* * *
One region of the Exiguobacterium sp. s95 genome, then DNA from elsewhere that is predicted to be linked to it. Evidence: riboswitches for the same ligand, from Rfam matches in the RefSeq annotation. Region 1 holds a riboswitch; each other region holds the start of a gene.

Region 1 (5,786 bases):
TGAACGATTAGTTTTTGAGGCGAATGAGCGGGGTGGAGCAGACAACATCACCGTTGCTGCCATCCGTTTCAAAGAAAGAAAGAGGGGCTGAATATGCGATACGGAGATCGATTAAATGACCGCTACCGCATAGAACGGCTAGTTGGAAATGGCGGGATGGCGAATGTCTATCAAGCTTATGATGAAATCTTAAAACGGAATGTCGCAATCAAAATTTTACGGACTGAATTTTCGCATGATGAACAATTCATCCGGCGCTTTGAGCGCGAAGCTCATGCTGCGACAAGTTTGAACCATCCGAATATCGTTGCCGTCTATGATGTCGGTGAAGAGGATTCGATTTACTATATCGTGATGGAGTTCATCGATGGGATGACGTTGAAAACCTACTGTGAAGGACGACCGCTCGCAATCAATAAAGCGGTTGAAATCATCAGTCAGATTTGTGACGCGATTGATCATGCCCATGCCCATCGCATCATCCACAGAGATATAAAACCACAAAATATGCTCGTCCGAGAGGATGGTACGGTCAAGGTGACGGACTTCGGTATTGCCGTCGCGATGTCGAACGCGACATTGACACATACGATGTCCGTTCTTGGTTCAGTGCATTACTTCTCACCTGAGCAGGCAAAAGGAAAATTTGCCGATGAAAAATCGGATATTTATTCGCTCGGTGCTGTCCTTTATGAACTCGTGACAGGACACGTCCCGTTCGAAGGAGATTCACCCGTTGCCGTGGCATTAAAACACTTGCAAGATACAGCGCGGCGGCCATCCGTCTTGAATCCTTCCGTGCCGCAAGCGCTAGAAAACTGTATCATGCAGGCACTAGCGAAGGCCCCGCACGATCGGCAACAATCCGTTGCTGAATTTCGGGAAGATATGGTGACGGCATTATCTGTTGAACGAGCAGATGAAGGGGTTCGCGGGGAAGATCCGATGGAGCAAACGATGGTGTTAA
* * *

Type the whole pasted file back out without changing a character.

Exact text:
One region of the Exiguobacterium sp. s95 genome, then DNA from elsewhere that is predicted to be linked to it. Evidence: riboswitches for the same ligand, from Rfam matches in the RefSeq annotation. Region 1 holds a riboswitch; each other region holds the start of a gene.

Region 1 (5,786 bases):
TGAACGATTAGTTTTTGAGGCGAATGAGCGGGGTGGAGCAGACAACATCACCGTTGCTGCCATCCGTTTCAAAGAAAGAAAGAGGGGCTGAATATGCGATACGGAGATCGATTAAATGACCGCTACCGCATAGAACGGCTAGTTGGAAATGGCGGGATGGCGAATGTCTATCAAGCTTATGATGAAATCTTAAAACGGAATGTCGCAATCAAAATTTTACGGACTGAATTTTCGCATGATGAACAATTCATCCGGCGCTTTGAGCGCGAAGCTCATGCTGCGACAAGTTTGAACCATCCGAATATCGTTGCCGTCTATGATGTCGGTGAAGAGGATTCGATTTACTATATCGTGATGGAGTTCATCGATGGGATGACGTTGAAAACCTACTGTGAAGGACGACCGCTCGCAATCAATAAAGCGGTTGAAATCATCAGTCAGATTTGTGACGCGATTGATCATGCCCATGCCCATCGCATCATCCACAGAGATATAAAACCACAAAATATGCTCGTCCGAGAGGATGGTACGGTCAAGGTGACGGACTTCGGTATTGCCGTCGCGATGTCGAACGCGACATTGACACATACGATGTCCGTTCTTGGTTCAGTGCATTACTTCTCACCTGAGCAGGCAAAAGGAAAATTTGCCGATGAAAAATCGGATATTTATTCGCTCGGTGCTGTCCTTTATGAACTCGTGACAGGACACGTCCCGTTCGAAGGAGATTCACCCGTTGCCGTGGCATTAAAACACTTGCAAGATACAGCGCGGCGGCCATCCGTCTTGAATCCTTCCGTGCCGCAAGCGCTAGAAAACTGTATCATGCAGGCACTAGCGAAGGCCCCGCACGATCGGCAACAATCCGTTGCTGAATTTCGGGAAGATATGGTGACGGCATTATCTGTTGAACGAGCAGATGAAGGGGTTCGCGGGGAAGATCCGATGGAGCAAACGATGGTGTTAA